The Bible and science

The Bible and archaeology

According to one of the world's leading Biblical archaeologist William G. Dever,

"Archaeology certainly doesn't prove literal readings of the Bible...It calls them into question, and that's what bothers some people. Most people really think that archaeology is out there to prove the Bible. No archaeologist thinks so."[52] From the beginnings of what we call biblical archeology, perhaps 150 years ago, scholars, mostly western scholars, have attempted to use archeological data to prove the Bible. And for a long time it was thought to work. William Albright, the great father of our discipline, often spoke of the "archeological revolution." Well, the revolution has come but not in the way that Albright thought. The truth of the matter today is that archeology raises more questions about the historicity of the Hebrew Bible and even the New Testament than it provides answers, and that's very disturbing to some people. [53]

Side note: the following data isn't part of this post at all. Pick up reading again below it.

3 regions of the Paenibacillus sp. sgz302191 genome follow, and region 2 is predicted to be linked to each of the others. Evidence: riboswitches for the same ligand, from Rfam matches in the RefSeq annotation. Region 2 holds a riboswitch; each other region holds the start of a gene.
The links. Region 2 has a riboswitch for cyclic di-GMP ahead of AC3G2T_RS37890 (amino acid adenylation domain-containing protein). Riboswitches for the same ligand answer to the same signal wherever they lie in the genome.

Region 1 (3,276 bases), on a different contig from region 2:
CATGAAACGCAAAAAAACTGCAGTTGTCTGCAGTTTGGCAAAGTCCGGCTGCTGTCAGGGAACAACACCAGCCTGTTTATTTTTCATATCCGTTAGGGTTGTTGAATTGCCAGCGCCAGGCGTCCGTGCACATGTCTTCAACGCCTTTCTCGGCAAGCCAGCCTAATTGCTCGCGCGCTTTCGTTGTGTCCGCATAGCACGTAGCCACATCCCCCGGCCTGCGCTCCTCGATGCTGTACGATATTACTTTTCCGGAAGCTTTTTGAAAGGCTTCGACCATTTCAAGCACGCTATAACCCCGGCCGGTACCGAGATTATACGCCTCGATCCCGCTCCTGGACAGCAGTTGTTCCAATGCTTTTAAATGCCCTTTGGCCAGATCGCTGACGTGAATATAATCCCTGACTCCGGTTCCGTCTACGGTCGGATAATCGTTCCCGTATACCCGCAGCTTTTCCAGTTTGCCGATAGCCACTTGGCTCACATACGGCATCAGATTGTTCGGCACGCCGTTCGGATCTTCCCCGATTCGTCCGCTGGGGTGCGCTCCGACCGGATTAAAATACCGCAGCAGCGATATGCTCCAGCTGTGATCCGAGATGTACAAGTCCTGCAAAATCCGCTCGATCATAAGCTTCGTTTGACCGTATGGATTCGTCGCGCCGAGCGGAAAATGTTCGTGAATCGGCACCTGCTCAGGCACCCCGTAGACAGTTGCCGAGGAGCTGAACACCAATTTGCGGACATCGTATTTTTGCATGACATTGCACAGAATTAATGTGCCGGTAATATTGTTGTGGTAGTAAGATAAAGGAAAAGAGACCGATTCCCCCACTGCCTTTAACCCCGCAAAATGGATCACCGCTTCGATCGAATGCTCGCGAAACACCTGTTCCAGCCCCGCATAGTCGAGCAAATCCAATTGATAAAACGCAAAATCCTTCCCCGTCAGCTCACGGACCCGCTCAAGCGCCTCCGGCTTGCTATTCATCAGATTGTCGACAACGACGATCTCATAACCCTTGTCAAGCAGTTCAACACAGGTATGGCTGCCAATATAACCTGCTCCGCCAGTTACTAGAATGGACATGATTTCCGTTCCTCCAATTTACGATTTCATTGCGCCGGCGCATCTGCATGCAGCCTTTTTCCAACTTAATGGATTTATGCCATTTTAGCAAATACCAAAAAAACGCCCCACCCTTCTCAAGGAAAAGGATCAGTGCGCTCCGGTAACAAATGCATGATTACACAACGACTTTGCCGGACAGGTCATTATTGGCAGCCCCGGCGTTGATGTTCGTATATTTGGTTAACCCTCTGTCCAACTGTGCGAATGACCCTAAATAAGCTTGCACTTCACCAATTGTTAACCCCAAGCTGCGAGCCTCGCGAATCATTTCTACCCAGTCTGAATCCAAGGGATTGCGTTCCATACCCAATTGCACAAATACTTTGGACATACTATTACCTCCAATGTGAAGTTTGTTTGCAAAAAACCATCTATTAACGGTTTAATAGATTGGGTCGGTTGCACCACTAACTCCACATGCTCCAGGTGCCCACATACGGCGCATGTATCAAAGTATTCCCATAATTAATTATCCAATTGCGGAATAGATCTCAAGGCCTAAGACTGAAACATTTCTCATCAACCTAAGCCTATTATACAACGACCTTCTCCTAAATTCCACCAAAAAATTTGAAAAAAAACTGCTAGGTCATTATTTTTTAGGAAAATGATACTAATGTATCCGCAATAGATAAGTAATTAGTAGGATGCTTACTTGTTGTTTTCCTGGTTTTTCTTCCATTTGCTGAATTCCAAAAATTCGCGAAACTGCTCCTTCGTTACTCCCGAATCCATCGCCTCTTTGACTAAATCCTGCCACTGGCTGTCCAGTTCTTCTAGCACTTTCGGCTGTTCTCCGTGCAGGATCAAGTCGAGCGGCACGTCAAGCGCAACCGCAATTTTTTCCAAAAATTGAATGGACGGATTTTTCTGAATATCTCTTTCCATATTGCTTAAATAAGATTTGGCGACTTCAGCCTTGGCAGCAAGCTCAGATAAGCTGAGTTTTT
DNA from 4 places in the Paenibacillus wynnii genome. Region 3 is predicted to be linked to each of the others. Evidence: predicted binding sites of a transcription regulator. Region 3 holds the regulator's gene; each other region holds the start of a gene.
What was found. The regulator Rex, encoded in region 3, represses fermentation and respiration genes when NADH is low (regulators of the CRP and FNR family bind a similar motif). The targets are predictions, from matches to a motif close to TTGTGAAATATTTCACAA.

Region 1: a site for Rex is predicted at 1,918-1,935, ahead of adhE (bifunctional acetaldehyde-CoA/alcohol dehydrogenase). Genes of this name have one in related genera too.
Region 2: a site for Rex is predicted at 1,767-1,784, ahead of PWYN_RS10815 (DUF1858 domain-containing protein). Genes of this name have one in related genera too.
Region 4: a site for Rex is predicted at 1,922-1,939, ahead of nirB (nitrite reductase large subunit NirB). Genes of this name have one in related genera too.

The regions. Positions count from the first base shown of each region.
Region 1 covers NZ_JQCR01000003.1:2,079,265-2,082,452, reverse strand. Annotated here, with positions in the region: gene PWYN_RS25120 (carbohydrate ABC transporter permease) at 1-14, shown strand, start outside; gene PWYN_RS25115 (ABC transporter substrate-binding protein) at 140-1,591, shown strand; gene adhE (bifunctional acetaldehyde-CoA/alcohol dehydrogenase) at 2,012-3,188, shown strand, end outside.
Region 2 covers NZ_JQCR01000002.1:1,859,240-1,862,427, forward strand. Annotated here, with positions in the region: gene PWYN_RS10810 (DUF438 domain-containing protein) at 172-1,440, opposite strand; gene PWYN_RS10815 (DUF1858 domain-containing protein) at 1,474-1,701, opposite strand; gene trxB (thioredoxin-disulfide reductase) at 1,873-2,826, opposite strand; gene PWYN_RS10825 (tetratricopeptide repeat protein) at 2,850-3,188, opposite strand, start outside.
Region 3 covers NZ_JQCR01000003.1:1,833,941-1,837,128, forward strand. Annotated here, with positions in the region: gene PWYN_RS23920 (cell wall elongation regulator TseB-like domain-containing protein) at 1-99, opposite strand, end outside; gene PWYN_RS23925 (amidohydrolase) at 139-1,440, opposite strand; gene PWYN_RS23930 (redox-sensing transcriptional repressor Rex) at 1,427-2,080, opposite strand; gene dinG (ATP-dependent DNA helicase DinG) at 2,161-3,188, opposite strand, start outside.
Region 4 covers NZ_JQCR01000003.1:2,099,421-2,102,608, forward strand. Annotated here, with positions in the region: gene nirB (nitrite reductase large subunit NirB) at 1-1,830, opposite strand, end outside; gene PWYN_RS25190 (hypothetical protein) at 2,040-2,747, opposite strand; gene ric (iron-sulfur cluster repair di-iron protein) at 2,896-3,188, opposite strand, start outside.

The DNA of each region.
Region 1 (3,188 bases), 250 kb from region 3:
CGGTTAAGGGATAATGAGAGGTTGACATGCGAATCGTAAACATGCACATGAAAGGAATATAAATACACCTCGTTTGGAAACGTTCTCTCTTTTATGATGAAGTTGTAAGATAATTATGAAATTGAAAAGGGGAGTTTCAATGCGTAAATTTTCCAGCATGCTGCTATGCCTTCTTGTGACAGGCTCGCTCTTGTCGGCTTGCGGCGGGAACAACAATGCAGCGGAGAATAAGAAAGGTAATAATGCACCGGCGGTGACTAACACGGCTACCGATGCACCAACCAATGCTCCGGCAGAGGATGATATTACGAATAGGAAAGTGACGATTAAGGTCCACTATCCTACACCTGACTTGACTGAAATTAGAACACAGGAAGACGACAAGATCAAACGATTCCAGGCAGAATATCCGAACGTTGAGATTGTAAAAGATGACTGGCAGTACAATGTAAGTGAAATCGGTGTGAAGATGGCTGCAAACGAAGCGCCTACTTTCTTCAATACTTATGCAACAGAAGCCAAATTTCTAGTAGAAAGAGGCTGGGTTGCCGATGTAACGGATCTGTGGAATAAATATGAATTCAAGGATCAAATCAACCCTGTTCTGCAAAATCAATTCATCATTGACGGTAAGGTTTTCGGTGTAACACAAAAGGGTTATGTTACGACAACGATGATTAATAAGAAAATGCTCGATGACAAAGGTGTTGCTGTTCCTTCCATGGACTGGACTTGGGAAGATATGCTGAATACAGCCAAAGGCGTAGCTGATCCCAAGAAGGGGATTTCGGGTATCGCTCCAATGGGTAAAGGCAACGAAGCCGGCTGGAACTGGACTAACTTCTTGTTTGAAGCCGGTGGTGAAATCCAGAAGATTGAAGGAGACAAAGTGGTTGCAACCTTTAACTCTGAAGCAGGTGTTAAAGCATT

Dever also wrote:

Archaeology as it is practiced today must be able to challenge, as well as confirm, the Bible stories. Some things described there really did happen, but others did not. The Biblical narratives about Abraham, Moses, Joshua and Solomon probably reflect some historical memories of people and places, but the 'larger than life' portraits of the Bible are unrealistic and contradicted by the archaeological evidence.[54]...I am not reading the Bible as Scripture… I am in fact not even a theist. My view all along—and especially in the recent books—is first that the biblical narratives are indeed 'stories,' often fictional and almost always propagandistic, but that here and there they contain some valid historical information...[55]

The home town of Jesus